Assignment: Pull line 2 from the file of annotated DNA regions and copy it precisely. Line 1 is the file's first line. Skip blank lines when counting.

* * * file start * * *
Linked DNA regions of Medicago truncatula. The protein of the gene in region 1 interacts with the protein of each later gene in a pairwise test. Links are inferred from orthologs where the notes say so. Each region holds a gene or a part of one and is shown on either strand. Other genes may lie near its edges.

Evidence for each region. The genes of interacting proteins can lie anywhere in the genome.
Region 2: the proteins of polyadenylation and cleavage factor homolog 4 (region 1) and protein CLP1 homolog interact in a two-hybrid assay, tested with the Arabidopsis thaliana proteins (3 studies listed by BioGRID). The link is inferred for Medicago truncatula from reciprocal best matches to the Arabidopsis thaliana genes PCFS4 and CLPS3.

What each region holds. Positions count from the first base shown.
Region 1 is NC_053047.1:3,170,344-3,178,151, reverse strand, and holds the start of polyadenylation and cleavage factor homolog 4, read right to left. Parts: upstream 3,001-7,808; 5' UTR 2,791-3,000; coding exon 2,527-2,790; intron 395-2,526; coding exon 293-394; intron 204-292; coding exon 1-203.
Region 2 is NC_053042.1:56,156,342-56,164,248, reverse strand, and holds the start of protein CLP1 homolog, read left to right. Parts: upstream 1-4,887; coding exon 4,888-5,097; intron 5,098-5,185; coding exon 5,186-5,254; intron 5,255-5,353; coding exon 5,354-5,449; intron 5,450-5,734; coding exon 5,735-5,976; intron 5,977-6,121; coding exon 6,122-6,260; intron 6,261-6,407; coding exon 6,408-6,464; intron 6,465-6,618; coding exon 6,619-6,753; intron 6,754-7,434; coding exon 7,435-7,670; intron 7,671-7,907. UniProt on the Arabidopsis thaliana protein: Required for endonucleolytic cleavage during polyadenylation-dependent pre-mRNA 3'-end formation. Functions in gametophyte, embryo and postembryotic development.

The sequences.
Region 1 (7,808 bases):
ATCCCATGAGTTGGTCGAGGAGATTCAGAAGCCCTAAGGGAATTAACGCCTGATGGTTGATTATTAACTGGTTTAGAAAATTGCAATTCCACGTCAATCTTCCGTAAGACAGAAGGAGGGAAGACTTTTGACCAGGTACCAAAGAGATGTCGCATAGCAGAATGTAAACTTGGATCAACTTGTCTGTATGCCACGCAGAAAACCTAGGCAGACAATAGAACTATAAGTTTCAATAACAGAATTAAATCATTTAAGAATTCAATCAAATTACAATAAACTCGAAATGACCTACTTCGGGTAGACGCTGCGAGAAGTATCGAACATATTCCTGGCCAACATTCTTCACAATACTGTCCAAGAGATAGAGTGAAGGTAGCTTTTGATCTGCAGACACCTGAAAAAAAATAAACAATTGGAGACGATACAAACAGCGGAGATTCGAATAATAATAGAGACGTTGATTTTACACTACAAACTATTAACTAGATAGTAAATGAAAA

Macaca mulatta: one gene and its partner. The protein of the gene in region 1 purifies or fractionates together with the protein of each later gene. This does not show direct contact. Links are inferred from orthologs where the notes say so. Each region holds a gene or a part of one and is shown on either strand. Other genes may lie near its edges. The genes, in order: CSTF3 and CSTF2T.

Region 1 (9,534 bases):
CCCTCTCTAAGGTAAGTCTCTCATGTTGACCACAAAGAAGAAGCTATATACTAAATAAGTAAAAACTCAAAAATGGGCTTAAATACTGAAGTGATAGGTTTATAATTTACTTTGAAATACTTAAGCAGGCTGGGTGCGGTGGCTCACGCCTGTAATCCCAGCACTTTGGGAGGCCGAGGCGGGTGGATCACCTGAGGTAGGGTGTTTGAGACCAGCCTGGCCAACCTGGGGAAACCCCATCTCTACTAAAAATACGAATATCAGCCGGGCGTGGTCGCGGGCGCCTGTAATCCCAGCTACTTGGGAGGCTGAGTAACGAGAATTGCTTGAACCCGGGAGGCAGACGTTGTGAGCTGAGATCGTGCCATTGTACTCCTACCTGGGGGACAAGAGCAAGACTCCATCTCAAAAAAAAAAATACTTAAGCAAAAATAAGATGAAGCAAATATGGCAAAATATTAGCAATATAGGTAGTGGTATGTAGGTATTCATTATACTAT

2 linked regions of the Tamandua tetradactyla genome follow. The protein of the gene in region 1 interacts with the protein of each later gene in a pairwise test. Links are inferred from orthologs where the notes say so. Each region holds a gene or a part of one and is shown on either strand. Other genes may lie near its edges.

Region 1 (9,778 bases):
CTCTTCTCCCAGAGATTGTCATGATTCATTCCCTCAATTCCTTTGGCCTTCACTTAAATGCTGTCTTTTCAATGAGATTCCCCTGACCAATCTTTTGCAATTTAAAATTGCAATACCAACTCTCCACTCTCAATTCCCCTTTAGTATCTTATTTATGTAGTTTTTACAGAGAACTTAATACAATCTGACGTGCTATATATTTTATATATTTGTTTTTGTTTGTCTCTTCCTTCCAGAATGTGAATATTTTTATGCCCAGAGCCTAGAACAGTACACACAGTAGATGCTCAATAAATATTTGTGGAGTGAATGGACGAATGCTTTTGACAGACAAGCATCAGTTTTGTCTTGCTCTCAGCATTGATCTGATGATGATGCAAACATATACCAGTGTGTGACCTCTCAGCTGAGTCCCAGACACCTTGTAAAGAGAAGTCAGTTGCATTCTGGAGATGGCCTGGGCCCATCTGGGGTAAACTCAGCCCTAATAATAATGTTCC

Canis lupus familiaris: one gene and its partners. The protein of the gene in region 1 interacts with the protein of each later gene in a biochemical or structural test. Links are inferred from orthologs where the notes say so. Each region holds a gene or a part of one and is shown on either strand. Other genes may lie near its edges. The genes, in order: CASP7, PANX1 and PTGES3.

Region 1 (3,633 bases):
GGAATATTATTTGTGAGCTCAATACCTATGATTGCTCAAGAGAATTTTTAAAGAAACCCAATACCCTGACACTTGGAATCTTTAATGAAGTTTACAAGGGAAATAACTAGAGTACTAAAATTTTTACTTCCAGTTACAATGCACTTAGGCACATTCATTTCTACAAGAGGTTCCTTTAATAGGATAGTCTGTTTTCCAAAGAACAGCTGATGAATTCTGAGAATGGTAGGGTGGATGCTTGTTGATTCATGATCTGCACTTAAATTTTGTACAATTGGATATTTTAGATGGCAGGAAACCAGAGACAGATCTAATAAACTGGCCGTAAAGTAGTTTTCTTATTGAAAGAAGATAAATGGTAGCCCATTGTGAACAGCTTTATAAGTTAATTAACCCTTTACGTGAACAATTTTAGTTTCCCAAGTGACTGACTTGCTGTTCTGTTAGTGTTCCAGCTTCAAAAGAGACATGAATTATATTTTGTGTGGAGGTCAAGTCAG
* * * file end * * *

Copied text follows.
Evidence for each region. The genes of interacting proteins can lie anywhere in the genome.